Big Banks Giving the CCO a Seat at the Table
Something interesting is afoot in the financial services sector: one by one, big banks are following the lead of big pharma and giving their chief compliance officers a seat at the tableand more.
After a parade of scandals that has seen bank after bank slapped with penalties or rocked with reports of LIBOR rigging, mortgage fraud, money-laundering, tax fraud, high-risk rogue trading, and a host of other misconduct, prosecutors and regulators are scrutinizing all aspects of compliance functionsand the financial sector is reacting. These developments are much more than a wake-up call for a single highly regulated industry; they are a bellwether of a strategic response to heightened compliance challenges across all industries. Boards and senior management teams serious about compliance should take note.
In quick succession, Goldman Sachs, HSBC, Barclays, and JPMorgan Chase have all taken their CCOs out from under the thumb of their general counsel and bolstered the roles positioning, empowerment, and resources. They join the growing ranks of U.S. companies across industries that have recognized the inherent conflicts in the mandates of the CCO and the GC, and the critical need for both voices to be heard in the C-suite as a part of a healthy checks-and-balances system for the organization. As highlighted in the landmark 2009 Pfizer $2.3 billion settlement (which also separated legal and compliance): The lawyers tell you whether you can do something, and compliance tells you whether you should. We think upper management should hear both arguments.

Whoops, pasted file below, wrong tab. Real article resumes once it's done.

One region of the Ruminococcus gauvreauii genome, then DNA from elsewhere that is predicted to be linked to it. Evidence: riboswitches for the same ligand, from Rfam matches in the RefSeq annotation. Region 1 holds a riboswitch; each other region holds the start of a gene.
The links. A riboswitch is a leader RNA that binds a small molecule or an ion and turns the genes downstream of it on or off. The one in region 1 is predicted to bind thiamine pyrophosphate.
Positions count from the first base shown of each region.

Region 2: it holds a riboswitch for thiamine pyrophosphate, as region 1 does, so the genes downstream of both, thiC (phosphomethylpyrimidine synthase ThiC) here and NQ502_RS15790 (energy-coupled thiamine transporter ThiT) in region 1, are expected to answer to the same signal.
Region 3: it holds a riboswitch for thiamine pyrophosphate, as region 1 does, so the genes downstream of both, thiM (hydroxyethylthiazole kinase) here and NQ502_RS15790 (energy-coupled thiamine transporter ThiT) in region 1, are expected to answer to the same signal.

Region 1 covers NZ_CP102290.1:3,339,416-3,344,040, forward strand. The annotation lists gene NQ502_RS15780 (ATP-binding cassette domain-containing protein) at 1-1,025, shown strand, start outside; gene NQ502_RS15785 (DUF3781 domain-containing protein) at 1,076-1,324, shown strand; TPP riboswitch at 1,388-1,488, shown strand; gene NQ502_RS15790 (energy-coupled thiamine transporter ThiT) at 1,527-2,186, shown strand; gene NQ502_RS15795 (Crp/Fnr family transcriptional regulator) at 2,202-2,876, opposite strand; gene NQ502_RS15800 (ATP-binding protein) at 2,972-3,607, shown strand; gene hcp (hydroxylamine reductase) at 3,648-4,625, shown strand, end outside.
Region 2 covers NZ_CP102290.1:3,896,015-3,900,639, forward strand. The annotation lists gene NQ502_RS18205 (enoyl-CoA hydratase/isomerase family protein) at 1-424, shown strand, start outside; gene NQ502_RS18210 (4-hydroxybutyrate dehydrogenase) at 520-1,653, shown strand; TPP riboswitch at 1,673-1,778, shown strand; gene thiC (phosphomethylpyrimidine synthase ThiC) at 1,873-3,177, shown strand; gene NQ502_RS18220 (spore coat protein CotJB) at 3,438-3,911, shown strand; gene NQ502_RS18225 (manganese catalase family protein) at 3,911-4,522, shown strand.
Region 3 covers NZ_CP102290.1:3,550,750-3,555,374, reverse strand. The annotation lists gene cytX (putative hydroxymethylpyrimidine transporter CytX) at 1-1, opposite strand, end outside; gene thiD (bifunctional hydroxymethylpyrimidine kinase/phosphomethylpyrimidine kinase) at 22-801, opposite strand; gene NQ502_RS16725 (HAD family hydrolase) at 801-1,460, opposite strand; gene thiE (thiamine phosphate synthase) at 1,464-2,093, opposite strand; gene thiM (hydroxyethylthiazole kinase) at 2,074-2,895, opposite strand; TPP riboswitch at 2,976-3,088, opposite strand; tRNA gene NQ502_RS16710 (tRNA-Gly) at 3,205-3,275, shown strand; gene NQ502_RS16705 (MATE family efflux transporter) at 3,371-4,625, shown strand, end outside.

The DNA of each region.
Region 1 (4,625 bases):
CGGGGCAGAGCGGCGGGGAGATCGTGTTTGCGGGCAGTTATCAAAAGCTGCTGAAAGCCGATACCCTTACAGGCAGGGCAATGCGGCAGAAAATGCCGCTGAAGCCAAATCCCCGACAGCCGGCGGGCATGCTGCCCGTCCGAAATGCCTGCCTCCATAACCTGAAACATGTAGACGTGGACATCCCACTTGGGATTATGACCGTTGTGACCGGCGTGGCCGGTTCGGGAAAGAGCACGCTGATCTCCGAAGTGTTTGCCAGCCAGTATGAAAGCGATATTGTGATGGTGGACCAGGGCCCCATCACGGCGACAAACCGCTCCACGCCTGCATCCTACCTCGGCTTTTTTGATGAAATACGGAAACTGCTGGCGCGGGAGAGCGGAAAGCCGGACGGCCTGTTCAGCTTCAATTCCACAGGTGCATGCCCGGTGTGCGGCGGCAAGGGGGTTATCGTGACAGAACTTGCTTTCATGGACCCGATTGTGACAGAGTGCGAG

In January, JPMorgan offered a rare glimpse into its inner angst when it released a 129-page internal management report on the causes of its infamous London Whale trading debacle. But it is in a shorter companion report that noted governance expert Michael Peregrine has found some important lessons for boards of directors on elevating the firms compliance and risk officers as a boost to their oversight duties. He cites an emerging view that these managers should now report directly to the chief executive and not to a companys general counsel. After decades of subordinating compliance to legal, the financial sector appears to be at a tipping point.
Although some banks are reorganizing their compliance functions quietly and without fanfare, some have released details of their enhancements to the media, and still others have had their remedial steps laid bare in publicly available settlement agreements. Last December, U.K. banking giant HSBC agreed to a record $1.92 billion penalty for widespread anti-money laundering violations, and a deferred prosecution agreement with the U.S. Department of Justice setting out sweeping changes to the banks compliance organization, including splitting its legal and compliance functions, elevating its CCO to the ranks of its top 50 managers, and increasing its anti-money laundering budget nine-fold and its compliance staff ten-fold. This month, after a string of scandals at Barclays that resulted in the resignations of its top three execs (and also one COO who commissioned, then shredded and denied the existence of, an outside report on firm culture), new CEO Antony Jenkins announced as part of his Project Transform that all compliance officers will now report directly to him. Looking through a Malcolm Gladwell-like lens: If one is an example, two is a coincidence, and three is a trend, we may be looking at a wave.